Writing my way through the school year!

Archive for March, 2011

“Girls on the Run”

Remember the teacher from Charlie Brown? “Wah, Wah, Wah.”

 I know that’s what my students hear at times when I speak to them, and it can be frustrating.  That’s why I feel that some of our students need someone besides their teacher to get through to them.  A person who says the exact  thing we say 600 times a day, but for some reason, they hear this “other” person.

A colleague signed up for a program called “Girls on the Run.” Their mission is “to educate and prepare girls for a life time of self-respect and healthy living.”  I chose three of my students; one, who had just lost a  loved one, and two who have had “issues” the entire school year.   

The changes began when they were asked to be part of this program, at least for two of them.  The excitement they felt was contagious, I was excited for them!  Permission slips were signed that night and bought in the next day. After the orientation meeting, I was regaled with details about the program and what they would be doing. The behavior of one of them changed drastically after two meetings.  She has, literally, not given me one problem since she joined. The one, who lost a loved one, is excited about life again.

I took my colleague aside to share my excitement, and told her I was still a little worried about one of my chosen girls.  Her attitude really showed no change, it stayed the same, lip poked out, huffs, puffs, eyes rolled. We figured it would just take her a little more time, and hoped for the best.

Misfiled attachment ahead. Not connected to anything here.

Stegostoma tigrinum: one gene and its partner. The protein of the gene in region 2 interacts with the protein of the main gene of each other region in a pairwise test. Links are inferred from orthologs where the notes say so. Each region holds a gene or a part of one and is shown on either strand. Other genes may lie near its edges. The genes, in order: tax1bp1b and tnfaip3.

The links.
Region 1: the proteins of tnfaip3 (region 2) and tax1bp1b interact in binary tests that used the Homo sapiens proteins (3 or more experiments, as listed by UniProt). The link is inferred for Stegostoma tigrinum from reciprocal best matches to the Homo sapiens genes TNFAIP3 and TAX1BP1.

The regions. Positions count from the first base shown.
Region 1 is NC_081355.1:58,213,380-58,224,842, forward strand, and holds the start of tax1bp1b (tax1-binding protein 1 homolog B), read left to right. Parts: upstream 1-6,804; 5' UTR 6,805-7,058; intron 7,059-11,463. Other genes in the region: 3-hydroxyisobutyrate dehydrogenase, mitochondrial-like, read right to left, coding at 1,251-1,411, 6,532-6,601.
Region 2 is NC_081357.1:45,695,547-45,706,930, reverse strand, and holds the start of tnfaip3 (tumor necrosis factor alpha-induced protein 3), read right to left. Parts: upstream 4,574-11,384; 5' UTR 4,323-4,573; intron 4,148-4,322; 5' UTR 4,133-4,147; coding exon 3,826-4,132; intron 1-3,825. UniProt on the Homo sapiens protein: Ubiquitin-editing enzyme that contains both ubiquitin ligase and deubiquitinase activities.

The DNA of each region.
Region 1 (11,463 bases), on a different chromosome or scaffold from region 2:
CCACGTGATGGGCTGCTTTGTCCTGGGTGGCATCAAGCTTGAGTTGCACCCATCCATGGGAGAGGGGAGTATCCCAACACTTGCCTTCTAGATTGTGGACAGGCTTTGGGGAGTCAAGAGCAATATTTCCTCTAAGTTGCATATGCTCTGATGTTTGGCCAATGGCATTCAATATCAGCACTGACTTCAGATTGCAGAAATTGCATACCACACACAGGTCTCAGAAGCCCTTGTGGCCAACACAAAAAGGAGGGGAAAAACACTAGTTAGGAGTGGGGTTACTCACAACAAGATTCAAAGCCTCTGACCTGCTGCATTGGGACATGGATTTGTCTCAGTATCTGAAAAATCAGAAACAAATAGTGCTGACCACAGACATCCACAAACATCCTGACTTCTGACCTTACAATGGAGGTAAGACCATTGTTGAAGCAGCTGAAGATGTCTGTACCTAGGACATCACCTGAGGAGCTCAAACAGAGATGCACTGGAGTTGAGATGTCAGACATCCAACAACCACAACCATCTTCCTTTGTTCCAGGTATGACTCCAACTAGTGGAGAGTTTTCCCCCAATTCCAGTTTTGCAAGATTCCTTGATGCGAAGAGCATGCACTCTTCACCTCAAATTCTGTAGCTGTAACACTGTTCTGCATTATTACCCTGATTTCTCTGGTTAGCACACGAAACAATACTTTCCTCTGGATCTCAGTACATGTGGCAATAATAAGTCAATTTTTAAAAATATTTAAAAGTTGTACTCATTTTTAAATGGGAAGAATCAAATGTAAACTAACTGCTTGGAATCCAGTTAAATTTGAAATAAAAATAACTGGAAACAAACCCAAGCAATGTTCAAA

The following day, I am not making this up, as we walked down the hallway, this particular student smiled at me, and said, “Mrs. Mims, Mrs. F. told us that we have a negative and positive core, her hands demonstrated her words, “She said to take out the negative core and put in the positive core.”

I said, “Do you plan to do that?”

She responded, “Yes, and if I forget, G. (one of the other girls in the program) will pull it out for me.”   They beamed at each other, heads nodding affirmatively.

There’s also a essay contest sponsored by Secret. All 15 girls in the program agreed to participate in the contest! I willingly offered my help, because win or lose, they are putting themselves out there. One of them told me, she already knows what she’s going to do with the money she wins.:)

 I wish all our kids could have access to programs like this. I realize it won’t work with all of them. But the ones it does reach, it would make such a difference in their lives, and in our classrooms. Imagine the impact these types of programs would have on our students, emotionally, socially, mentally, spiritually, and physically.  All aspects of their life would be challenged to grow.  My girls will run a 5K race with Girls on the Run on June 4. I know they can do it, and I will be there, cheering them on!


Am I in High School Again?

WARNING! This is not an educational post! 🙂